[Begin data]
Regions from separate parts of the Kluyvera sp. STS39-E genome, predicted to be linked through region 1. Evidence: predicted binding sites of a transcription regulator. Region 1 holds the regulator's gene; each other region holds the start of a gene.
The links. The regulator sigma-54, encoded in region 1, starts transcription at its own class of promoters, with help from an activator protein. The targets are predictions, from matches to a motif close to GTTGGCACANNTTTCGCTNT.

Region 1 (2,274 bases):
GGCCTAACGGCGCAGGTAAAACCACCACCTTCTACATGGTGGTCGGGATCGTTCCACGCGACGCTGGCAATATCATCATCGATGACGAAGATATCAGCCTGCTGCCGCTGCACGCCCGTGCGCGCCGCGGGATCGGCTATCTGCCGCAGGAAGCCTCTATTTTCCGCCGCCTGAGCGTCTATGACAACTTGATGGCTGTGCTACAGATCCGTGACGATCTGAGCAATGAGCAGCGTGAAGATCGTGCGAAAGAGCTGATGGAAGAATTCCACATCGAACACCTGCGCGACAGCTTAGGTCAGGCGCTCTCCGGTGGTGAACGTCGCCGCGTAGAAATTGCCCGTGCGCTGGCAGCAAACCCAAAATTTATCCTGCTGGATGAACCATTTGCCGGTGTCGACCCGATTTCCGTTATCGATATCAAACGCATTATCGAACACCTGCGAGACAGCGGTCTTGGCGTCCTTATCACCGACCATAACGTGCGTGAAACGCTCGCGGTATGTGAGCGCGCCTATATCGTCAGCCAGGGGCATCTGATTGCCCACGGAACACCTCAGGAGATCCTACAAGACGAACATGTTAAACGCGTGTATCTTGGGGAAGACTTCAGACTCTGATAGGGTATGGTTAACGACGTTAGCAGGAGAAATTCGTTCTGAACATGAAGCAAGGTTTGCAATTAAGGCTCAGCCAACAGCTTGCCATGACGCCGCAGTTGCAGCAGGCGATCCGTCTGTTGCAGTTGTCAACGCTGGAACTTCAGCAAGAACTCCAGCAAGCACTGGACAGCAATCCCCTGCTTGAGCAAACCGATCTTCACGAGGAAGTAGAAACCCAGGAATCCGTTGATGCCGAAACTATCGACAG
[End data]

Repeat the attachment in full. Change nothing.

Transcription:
Regions from separate parts of the Kluyvera sp. STS39-E genome, predicted to be linked through region 1. Evidence: predicted binding sites of a transcription regulator. Region 1 holds the regulator's gene; each other region holds the start of a gene.
The links. The regulator sigma-54, encoded in region 1, starts transcription at its own class of promoters, with help from an activator protein. The targets are predictions, from matches to a motif close to GTTGGCACANNTTTCGCTNT.

Region 1 (2,274 bases):
GGCCTAACGGCGCAGGTAAAACCACCACCTTCTACATGGTGGTCGGGATCGTTCCACGCGACGCTGGCAATATCATCATCGATGACGAAGATATCAGCCTGCTGCCGCTGCACGCCCGTGCGCGCCGCGGGATCGGCTATCTGCCGCAGGAAGCCTCTATTTTCCGCCGCCTGAGCGTCTATGACAACTTGATGGCTGTGCTACAGATCCGTGACGATCTGAGCAATGAGCAGCGTGAAGATCGTGCGAAAGAGCTGATGGAAGAATTCCACATCGAACACCTGCGCGACAGCTTAGGTCAGGCGCTCTCCGGTGGTGAACGTCGCCGCGTAGAAATTGCCCGTGCGCTGGCAGCAAACCCAAAATTTATCCTGCTGGATGAACCATTTGCCGGTGTCGACCCGATTTCCGTTATCGATATCAAACGCATTATCGAACACCTGCGAGACAGCGGTCTTGGCGTCCTTATCACCGACCATAACGTGCGTGAAACGCTCGCGGTATGTGAGCGCGCCTATATCGTCAGCCAGGGGCATCTGATTGCCCACGGAACACCTCAGGAGATCCTACAAGACGAACATGTTAAACGCGTGTATCTTGGGGAAGACTTCAGACTCTGATAGGGTATGGTTAACGACGTTAGCAGGAGAAATTCGTTCTGAACATGAAGCAAGGTTTGCAATTAAGGCTCAGCCAACAGCTTGCCATGACGCCGCAGTTGCAGCAGGCGATCCGTCTGTTGCAGTTGTCAACGCTGGAACTTCAGCAAGAACTCCAGCAAGCACTGGACAGCAATCCCCTGCTTGAGCAAACCGATCTTCACGAGGAAGTAGAAACCCAGGAATCCGTTGATGCCGAAACTATCGACAG